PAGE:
Yogi Ferrell is a true floor general, and he turned up his aggressiveness offensively in the first and second rounds, scoring 38 points on 12-of-26 shooting. IU relies on veterans Troy Williams and Nick Zeisloft as versatile pieces. Zeisloft's defense has improved dramatically -- as has the play of freshmen Thomas Bryant, who provides a physical presence inside, and OG Anunoby, an explosive forward whose dunks delivered the Indiana highlights of the opening rounds.
Quotable: "What drives me right now is that I want to just keep coaching them. And I want to keep game planning and preparing and going to meetings with them and going to practice with them and getting on the bus with them. And I just want to be around them, because they inspire me so much with their resiliency." -- Coach Tom Crean
-- Mitch Sherman
6. Notre Dame Fighting Irish
First round: Defeated Michigan, 70-63
Second round: Defeated Stephen F. Austin, 76-75
It seemed like Thomas Walkup and Stephen F. Austin were destined to be the face of the 2016 NCAA tournament and reach the Sweet 16, but Notre Dame had other ideas. After coming from behind to beat Michigan in the first round, the Fighting Irish scored the final six points to beat the Lumberjacks in the second round on a Rex Pflueger tip-in with 1.5 seconds left. Notre Dame is known for its scoring, but its defense has been the catalyst the past two games. Against Michigan, the Fighting Irish locked down in the second half en route to the victory. The win over Stephen F. Austin followed the same pattern. SFA missed its final four shots, including two Walkup jumpers, that allowed Notre Dame to close the game in the final minutes.
With that said, there's still plenty of offense on Mike Brey's roster. The Fighting Irish shot 58.1 percent from the field against Michigan and 56.9 percent from the field against Stephen F. Austin. They spread the floor with multiple shooters, and allow aggressive point guard Demetrius Jackson to attack the rim. Jackson and Zach Auguste are one of the better inside-outside tandems in the country, and run the pick-and-roll to perfection. But it has been the other parts of the roster that have stepped up in the NCAA tournament. V.J. Beachem hit big shots in the first round; Steve Vasturia guarded Walkup for most of the game; Matt Farrell has allowed Jackson to focus on scoring; and Bonzie Colson is still an undersized bruiser. Oh, and now there's Pflueger. Without him and his last-second shot, Notre Dame would be headed back to South Bend. Instead, it's on to the Sweet 16.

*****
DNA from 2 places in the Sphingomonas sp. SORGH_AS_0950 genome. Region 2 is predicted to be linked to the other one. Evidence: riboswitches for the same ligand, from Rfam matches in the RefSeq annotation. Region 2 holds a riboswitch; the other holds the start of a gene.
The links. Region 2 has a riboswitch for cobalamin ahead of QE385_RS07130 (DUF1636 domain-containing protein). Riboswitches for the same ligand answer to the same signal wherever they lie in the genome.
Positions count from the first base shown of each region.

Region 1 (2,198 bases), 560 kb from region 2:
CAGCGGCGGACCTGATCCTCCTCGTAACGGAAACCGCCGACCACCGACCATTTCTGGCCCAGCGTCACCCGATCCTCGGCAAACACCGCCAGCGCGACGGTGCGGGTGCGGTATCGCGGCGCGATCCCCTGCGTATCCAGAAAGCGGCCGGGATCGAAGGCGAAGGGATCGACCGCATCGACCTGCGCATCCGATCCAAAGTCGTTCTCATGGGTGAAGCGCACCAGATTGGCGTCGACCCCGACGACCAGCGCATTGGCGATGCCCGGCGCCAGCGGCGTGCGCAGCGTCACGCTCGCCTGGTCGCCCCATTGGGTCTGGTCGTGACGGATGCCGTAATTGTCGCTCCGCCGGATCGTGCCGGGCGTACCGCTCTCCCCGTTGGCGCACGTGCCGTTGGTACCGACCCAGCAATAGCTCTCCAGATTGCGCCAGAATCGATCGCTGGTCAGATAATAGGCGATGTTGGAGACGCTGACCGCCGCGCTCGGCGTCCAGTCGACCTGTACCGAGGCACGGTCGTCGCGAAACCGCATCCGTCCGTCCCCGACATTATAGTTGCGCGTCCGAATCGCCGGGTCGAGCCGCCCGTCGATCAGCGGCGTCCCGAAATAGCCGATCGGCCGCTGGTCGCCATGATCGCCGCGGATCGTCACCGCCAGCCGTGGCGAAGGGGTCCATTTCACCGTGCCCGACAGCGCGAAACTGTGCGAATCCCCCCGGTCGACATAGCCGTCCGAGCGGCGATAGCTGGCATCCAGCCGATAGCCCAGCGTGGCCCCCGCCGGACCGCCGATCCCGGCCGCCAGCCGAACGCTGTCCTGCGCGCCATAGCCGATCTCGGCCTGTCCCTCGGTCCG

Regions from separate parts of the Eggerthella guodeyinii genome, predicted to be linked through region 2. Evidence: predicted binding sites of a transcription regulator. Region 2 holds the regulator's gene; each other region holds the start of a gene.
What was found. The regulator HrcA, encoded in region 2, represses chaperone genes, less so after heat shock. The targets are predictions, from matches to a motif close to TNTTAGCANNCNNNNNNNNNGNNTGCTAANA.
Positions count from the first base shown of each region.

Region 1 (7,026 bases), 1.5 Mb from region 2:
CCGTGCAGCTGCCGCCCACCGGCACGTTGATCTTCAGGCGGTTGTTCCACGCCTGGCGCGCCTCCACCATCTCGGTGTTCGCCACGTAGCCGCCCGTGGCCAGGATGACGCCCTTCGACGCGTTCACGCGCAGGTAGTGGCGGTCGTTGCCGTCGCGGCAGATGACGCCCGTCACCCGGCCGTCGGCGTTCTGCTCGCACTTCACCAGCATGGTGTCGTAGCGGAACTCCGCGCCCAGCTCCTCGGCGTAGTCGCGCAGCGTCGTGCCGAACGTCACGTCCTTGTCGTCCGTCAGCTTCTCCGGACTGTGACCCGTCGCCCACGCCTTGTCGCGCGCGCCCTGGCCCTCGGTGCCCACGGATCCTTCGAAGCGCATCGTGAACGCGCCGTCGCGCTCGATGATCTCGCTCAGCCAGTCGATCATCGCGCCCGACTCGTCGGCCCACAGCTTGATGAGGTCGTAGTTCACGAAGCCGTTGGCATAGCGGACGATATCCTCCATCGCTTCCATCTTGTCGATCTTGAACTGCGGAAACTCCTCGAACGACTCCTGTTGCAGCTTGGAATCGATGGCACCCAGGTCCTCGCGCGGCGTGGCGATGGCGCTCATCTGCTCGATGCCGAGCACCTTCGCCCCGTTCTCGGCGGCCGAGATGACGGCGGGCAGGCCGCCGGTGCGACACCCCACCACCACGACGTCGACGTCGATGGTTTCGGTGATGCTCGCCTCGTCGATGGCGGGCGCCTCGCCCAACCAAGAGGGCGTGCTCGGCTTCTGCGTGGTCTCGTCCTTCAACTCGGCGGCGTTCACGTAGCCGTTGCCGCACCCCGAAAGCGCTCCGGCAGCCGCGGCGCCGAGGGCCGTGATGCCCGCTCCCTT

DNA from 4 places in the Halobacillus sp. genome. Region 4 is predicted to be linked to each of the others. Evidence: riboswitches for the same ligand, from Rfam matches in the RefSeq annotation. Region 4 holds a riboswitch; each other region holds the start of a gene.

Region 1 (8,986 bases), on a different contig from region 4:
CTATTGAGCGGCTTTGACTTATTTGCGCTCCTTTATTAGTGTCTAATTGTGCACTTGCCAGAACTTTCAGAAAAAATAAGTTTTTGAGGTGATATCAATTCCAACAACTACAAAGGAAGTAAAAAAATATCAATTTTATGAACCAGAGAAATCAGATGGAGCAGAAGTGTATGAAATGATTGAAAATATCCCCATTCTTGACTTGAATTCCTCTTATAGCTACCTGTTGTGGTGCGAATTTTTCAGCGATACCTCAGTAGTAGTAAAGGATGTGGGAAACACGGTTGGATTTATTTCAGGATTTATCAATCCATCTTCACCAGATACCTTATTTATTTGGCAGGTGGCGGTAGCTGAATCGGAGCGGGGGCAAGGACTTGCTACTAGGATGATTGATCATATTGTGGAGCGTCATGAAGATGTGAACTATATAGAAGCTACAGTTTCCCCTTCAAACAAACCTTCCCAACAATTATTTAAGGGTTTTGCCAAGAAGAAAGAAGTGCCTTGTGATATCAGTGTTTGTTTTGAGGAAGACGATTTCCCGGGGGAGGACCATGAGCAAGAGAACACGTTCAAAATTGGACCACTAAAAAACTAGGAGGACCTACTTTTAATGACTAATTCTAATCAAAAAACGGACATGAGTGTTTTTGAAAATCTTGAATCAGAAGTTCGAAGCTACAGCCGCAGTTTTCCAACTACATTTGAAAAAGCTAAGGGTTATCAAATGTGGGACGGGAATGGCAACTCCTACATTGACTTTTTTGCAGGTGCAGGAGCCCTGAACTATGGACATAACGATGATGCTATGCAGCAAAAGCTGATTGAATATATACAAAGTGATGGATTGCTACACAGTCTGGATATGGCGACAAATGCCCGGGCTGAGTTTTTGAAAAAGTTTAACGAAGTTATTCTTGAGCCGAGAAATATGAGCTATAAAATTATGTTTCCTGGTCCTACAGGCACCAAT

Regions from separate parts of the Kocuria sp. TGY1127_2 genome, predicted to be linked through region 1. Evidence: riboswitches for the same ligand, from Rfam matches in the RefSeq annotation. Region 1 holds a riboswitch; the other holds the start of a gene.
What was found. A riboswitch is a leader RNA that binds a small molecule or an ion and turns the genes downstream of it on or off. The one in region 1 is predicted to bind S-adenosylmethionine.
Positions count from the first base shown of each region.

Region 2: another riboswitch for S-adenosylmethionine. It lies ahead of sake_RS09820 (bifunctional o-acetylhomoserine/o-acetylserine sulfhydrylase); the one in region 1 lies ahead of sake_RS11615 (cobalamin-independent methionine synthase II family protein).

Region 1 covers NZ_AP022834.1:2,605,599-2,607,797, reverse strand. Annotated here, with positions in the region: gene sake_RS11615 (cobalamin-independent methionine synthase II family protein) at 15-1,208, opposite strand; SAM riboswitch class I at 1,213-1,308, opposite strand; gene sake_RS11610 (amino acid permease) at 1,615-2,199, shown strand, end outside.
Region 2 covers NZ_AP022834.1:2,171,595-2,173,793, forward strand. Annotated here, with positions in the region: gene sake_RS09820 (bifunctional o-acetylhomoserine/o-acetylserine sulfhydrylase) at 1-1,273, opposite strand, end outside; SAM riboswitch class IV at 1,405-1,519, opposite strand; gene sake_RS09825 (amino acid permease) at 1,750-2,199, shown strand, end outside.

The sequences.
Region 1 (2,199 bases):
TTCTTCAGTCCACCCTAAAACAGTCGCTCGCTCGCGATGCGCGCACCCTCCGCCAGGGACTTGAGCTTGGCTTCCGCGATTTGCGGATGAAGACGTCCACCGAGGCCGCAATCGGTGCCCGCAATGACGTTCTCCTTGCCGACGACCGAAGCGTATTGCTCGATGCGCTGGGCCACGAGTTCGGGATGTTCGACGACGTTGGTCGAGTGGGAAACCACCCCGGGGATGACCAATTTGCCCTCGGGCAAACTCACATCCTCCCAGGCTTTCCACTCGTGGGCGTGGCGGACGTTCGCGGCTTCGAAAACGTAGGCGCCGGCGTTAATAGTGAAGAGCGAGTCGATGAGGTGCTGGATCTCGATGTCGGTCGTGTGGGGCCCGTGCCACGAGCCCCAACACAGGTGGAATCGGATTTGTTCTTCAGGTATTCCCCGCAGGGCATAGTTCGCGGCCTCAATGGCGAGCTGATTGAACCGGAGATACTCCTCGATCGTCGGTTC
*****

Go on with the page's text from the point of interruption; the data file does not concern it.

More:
Quotable: "We lost two pretty good players and two great leaders. I always thought we were a team that would evolve throughout the season. Then I kind of reminded our guys that so we didn't jump off any buildings after tough losses or celebrate too much after wins." -- Coach Mike Brey
-- Jeff Borzello
Wisconsin could have easily been bounced in each of the first two rounds. Pitt missed a potential go-ahead shot with 5 seconds left. Bronson Koenig hit two 3-pointers in the final 14 seconds, including the dramatic buzzer-beater, to lead the Badgers past No. 2 seed Xavier. Wisconsin hasn't shot the ball that well, and its leading scorer, Nigel Hayes, has been buried in a nasty postseason shooting slump.
So how to explain this team making the Sweet 16? Defense has been a big key, as the Badgers held Pitt to 43 points and kept high-scoring Xavier to just 63. And a team that fought through a midseason coaching change and a 9-9 start built up toughness.
Quotable: "When you have a group that's this tight and growing tighter by the day, I think you're going to have some special things happen." -- Coach Greg Gard
-- Brian Bennett
1. Oregon Ducks
First round: Defeated Holy Cross, 91-52
Second round: Defeated Saint Joseph's, 69-64
Oregon is a difficult matchup. The Ducks' starting five is about as versatile as they come. When teams choose to key in on one Oregon player, there are four others on the floor (and two others on the bench) that will gladly step up and make clutch plays for the Ducks. It's a maddening matchup that's only equalized by a group that plays fantastic team defense.